Currently viewing the category: "Eggs"
What's That Bug? does not endorse extermination

Subject: Egg pod identification
Location: Humboldt County, California
February 1, 2015 9:15 am
We found this on the underside of a branch on our dogwood. My guess is praying mantis. Husbands guess is some type of moth. Any ideas?
Signature: Clueless in California

Mantis Ootheca

Mantis Ootheca

Dear [Less Than] Clueless in California,
Your guess that is is the Ootheca of a Preying Mantis is correct.

What's That Bug? does not endorse extermination

Subject: Mystery Eggs – Australia
Location: Coffs Harbour, NSW, Australia
January 17, 2015 11:50 pm
Hi Guys,
Found this under the awning on my back patio. Found another pic of this on this site from 2006 which hasn’t yet been identified (now 2015). Location – Coffs Harbour NSW.
Looks very similar to lacewing but in this odd configuration.
A fine hair/filament radiates outwards from each “node” and support the structure roughly 10mm from the surface. Another set of hairs support each “node” vertically, from surface to egg. Each filament looks as if it has “droplets” attached along the length, in the same way a spider leaves sticky drops along their sticky strands.
Please note, the eggs are solid white, with the filaments being transparent. All dark areas in the pictures should be considered shadows cast by the cameras flash.
Signature: Grey

Blue Eyed Lacewing Eggs

Blue Eyed Lacewing Eggs

Dear Grey,
Interestingly, the person who submitted those Neuropteran Eggs in 2006 was named Grev.  Your submission has led us to an identification of Blue Eyed Lacewing Eggs,
Nymphes myrmeleonides, thanks to Project Noah. There are also images on the University of Sydney Entomology page and the Brisbane Insect website.  The larvae of Lacewings are predators with ravenous appetites, and this type of egg configuration helps to ensure that the hatchlings do not devour one another as they must first climb away from the other eggs. 

Blue Eyed Lacewing Eggs

Blue Eyed Lacewing Eggs

What's That Bug? does not endorse extermination

Subject: Egg case on tree
Location: SE Pennsylvania
January 17, 2015 8:13 am
Can you help me identify the critter that made this egg case on the underside of a river birch twig? I am trying to learn about bugs and other beneficial insects. Do you recommend any other helpful sources?
Thanks
Signature: Marilyn

Wheel Bug Egg Case

Wheel Bug Egg Case

Dear Marilyn,
We believe this is the Egg cluster of a Wheel Bug, a species of beneficial predatory Assassin Bug.  The eggs will pass the winter and hatch in the spring.  Though Wheel Bugs are not aggressive towards humans, they might deliver a painful bite if carelessly handled.  Adult Wheel Bugs are quite distinctive looking.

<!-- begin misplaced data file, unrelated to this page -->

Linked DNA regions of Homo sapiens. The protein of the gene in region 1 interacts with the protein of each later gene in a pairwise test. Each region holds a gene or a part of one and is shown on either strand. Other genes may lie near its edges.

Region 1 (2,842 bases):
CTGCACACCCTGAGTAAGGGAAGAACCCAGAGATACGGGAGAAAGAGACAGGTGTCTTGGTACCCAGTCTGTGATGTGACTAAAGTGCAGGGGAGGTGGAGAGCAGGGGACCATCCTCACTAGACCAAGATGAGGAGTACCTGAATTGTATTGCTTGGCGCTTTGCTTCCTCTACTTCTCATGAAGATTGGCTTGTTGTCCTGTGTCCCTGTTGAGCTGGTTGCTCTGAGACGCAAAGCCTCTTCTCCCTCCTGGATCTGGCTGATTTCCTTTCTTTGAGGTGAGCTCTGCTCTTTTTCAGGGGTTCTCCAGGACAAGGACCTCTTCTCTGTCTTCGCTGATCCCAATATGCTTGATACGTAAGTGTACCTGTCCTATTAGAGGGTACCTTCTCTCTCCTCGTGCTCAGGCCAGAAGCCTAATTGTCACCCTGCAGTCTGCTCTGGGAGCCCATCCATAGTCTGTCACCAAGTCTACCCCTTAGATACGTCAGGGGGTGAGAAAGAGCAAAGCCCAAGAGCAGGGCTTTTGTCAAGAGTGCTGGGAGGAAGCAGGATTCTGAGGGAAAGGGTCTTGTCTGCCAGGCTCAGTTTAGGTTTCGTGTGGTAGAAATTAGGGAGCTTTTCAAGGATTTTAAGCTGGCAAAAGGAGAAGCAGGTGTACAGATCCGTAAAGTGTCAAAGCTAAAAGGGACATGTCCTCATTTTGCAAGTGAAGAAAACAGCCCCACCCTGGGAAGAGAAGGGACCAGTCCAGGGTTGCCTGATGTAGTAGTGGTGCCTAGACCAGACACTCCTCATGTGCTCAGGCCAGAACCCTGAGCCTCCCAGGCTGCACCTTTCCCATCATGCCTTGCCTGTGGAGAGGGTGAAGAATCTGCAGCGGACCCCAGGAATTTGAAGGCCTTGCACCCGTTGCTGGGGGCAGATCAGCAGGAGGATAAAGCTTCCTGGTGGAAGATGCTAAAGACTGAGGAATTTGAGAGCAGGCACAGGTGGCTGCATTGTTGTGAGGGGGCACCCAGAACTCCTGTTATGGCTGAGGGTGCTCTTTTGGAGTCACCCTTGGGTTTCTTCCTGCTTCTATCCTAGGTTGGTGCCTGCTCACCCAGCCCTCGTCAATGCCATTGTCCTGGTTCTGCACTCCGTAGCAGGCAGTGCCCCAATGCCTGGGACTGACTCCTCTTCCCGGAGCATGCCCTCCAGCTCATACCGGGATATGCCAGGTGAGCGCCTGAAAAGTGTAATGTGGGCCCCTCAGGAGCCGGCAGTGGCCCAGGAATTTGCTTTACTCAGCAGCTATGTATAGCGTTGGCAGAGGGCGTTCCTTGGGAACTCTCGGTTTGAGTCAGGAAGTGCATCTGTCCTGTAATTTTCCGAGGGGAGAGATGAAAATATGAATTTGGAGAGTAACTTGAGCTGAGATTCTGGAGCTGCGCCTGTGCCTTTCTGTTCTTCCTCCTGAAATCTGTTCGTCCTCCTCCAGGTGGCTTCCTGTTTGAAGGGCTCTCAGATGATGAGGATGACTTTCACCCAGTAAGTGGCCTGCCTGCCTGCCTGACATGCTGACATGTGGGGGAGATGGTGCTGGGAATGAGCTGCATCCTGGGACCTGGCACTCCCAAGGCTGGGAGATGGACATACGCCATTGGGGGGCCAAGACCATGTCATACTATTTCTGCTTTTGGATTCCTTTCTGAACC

A good resource book is the Kaufman Field Guide to Insects of North America by Eric Eaton.

What's That Bug? does not endorse extermination

Subject: Bolsa spidea eggs?
Location: Anaheim, CA
January 1, 2015 4:36 pm
Howdy, these were found in a heap between avocado leaves. Can you ID? They’re about 1cm diameter, about 10 of them, tangled in sticky web, hard shell.
Signature: Becky G

Bolas Spider Egg Sacs

Bolas Spider Egg Sacs

Happy New Year Becky G,
We agree with you that these are Bolas Spider Egg Sacs, not those of a Bolsa Spidea.  Bolas Spiders are very well camouflaged and are difficult to find.  The egg sacs we reported on in November appear to have been parasitized, but we have hopes that a few individuals will hatch to perpetuate the species in our garden.

What's That Bug? does not endorse extermination

Subject: Eggs? Rodeo Beach Wetland, Marin, CA
Location: wetland by Rodeo Beach, Marin, CA
December 20, 2014 12:14 pm
Hi,
I work in habitat restoration and came across these very small egg-like things growing on cape ivy vegetation in a wetland area. I’ve also observed them on water parsley in the same location. They’re about the size of a very small pinhead and are attached to the plant by a short, dark-colored stalk. Any ideas???
Signature: Marion

Eggs Possibly

Eggs Possibly

Dear Marion,
These look like they might be eggs, but we do not recognize them.  The stalks are interesting.  Many insects in the order Neuroptera including Lacewings (see here and here) have eggs on stalks, but they look nothing like the images you have supplied.  We will continue to research this and we hope our readership will write in with any suggestions.

Eggs Possibly

Eggs Possibly

What's That Bug? does not endorse extermination

Subject: Small round bug – South Africa
Location: Johannesburg, South Africa
December 8, 2014 3:52 am
Hi, I took this photo of these insects and what looks like eggs, on an outside panel of my door. It is tiny – the whole lot measures probably just under 1cm in diameter. I took the photo on Sunday, 7 December, which is in the middle of our rainy, hot summer season. I am in Johannesburg, South Africa. It looks like they are protecting the eggs or something, but what kind of bug is that? Hope you can assist! Thanks! 🙂
Signature: Erna Pieterse

Hatchling Stink Bugs

Hatchling Stink Bugs

Dear Erna,
These are newly hatched Stink Bugs in the family Pentatomidae.  We know they are most likely not the same species, but you can compare your image to this North American sighting of newly hatched Brown Marmorated Stink Bugs.

What's That Bug? does not endorse extermination